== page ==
Add fatigue to the growing list of problems concerning pitcher Brett Myers, who surrendered two homers and three runs before he recorded his first out yesterday.
After the game, Mike Lieberthal, who passed Red Dooin for the most games caught in team history (1,125), said Myers “seems a little tired,” as a way to explain why his fastball arrived up in the zone. Myers agreed, telling Comcast he’s throwing well in the pen, but not getting it done on the field.
Myers lasted only 3 1-3 innings and gave up six earned runs, not even close to the output most have come to expect from the right-hander. He hasn’t gone more than 6 innings in his last four starts, and during that stretch, has given up seven homers, putting him at astronomical 23 for the season.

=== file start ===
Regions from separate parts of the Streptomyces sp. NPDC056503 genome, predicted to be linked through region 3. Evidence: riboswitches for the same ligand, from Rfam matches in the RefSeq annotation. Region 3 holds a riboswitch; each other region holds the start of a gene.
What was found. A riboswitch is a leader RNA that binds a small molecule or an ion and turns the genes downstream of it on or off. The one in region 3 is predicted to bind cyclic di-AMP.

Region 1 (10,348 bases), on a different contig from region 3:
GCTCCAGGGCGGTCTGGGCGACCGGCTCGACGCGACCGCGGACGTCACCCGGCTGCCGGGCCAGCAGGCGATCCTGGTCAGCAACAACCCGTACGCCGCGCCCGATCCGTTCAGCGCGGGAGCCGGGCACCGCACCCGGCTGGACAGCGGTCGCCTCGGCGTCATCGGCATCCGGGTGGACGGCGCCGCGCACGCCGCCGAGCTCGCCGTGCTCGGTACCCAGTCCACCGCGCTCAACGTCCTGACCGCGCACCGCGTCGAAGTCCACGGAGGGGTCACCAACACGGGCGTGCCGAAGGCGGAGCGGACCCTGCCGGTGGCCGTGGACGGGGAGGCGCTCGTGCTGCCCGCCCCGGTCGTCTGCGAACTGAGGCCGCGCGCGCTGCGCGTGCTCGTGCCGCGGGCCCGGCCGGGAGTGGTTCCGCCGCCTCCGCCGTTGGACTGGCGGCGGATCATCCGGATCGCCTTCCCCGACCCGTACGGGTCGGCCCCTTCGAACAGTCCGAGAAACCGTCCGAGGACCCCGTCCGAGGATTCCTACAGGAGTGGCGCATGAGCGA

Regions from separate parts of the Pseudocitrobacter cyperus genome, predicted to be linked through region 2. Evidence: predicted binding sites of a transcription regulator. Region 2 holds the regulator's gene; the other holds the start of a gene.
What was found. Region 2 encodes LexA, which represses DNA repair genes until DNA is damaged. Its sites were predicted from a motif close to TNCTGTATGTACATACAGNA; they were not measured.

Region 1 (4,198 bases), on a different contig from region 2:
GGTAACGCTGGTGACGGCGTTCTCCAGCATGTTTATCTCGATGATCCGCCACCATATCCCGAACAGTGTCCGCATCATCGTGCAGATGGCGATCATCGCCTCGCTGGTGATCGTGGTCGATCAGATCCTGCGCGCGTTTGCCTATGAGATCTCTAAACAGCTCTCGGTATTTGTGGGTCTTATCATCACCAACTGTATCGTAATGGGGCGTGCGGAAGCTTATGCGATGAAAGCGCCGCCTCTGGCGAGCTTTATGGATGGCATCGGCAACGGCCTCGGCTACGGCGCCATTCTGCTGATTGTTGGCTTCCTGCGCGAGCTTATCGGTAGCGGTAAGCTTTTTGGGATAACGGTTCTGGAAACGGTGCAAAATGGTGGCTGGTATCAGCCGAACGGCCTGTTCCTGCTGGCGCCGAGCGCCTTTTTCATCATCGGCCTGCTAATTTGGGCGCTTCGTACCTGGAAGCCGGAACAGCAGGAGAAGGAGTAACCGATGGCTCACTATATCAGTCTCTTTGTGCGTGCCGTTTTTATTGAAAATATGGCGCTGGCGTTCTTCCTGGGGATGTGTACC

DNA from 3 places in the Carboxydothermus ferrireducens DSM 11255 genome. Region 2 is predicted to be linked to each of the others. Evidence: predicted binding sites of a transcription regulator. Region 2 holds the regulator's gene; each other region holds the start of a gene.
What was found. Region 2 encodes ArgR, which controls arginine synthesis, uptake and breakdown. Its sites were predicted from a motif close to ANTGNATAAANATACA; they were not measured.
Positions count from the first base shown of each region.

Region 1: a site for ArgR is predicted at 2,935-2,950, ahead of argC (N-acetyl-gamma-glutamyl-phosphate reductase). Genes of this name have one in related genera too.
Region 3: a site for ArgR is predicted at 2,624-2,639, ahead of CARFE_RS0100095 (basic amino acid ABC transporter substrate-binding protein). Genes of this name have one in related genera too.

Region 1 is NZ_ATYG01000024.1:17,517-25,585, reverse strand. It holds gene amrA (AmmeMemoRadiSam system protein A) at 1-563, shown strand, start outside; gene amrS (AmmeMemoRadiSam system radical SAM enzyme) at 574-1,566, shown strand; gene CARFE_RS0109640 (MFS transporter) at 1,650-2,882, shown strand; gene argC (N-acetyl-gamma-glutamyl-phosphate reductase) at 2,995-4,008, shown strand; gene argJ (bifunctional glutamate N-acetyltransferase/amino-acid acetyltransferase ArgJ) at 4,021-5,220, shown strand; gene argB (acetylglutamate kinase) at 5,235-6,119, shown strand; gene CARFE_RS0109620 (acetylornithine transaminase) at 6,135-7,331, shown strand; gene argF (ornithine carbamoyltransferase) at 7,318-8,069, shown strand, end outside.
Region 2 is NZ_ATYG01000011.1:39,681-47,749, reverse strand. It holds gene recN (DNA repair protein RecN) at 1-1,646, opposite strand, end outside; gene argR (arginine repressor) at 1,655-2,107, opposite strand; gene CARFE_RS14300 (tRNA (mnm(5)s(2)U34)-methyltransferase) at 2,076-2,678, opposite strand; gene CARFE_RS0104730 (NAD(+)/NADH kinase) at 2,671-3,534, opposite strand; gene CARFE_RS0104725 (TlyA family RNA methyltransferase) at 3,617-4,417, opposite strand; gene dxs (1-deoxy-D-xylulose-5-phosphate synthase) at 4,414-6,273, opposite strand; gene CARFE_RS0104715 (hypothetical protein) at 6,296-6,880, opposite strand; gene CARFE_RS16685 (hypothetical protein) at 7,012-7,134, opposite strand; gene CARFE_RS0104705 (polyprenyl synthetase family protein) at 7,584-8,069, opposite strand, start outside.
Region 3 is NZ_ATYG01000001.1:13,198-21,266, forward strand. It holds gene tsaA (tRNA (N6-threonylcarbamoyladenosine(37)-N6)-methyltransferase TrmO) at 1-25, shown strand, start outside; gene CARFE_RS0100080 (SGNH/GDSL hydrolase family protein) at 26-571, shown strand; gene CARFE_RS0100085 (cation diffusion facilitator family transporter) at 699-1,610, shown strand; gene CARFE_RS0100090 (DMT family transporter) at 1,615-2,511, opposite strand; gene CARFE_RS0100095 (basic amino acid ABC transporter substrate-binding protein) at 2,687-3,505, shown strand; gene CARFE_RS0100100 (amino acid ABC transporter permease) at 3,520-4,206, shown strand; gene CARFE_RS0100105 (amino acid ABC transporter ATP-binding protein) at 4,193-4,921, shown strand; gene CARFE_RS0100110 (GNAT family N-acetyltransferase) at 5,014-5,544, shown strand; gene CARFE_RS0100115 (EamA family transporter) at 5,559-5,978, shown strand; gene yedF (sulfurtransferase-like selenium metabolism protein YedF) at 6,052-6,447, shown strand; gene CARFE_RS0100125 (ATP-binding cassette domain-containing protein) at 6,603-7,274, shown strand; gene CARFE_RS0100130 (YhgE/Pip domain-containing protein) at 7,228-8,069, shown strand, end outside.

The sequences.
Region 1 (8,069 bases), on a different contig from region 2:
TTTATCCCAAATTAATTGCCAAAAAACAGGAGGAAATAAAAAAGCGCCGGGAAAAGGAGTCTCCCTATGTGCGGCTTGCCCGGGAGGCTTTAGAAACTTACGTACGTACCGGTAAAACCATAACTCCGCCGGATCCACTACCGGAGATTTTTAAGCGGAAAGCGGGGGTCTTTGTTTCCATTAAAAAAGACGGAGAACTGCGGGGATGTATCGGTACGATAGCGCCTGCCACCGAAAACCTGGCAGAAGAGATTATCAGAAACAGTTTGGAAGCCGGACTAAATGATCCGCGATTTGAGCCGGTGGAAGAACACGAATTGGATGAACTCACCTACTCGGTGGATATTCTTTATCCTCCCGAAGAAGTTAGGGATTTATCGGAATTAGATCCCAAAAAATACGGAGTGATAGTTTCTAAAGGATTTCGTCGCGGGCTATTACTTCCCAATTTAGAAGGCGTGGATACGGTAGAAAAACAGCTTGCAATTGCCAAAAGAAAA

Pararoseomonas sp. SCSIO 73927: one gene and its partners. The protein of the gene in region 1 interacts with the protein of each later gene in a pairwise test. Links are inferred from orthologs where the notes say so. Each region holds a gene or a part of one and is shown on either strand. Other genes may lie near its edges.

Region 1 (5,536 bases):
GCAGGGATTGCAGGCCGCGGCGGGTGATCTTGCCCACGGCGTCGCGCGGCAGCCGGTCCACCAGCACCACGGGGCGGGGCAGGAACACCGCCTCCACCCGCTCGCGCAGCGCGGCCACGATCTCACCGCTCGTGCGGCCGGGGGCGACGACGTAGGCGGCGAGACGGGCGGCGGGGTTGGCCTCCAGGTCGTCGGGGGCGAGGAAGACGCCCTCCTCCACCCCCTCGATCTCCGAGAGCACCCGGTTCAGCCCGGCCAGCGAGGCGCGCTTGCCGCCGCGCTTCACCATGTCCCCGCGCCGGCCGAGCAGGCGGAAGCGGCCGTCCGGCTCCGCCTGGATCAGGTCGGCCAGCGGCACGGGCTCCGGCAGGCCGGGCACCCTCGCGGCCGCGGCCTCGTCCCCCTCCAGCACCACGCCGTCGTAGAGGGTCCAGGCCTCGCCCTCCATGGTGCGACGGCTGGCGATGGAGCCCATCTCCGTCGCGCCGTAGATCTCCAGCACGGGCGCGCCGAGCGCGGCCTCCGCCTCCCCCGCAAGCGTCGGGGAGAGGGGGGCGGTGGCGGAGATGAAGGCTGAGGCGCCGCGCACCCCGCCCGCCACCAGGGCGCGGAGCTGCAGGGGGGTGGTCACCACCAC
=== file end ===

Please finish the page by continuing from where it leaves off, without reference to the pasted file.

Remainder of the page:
Mediocre finishes are nothing new to the 26-year-old, who tailed off at the end of 2005 as well. He’s at an age, and has the talent, to outlast hitters through the season, to be “the man” in these important stretch-run games, when the goal is clearly in sight. His ERA this month is now 9.45.
To the naked eye, he’s battling not just hitters, but an extra 30 pounds. The physical fitness of the pitching staff is an indictment of the players and coaching staff for allowing this to continue. There’s no excuse for it. Myers has the stuff to become the club’s keystone pitcher, yet for the second season, he’s ballooned to a self-destructive size.
Before the season, GM Pat Gillick said Myers was the player most likely to have a breakout year. He’s regressed. His 23 homers and 4.40 ERA are well off-pace of his final 2005 total. In addition, his off-the-field issues and in-game demeanor further separate him from the high-character of the rest of the club.
Myers is this season's greatest disappointment.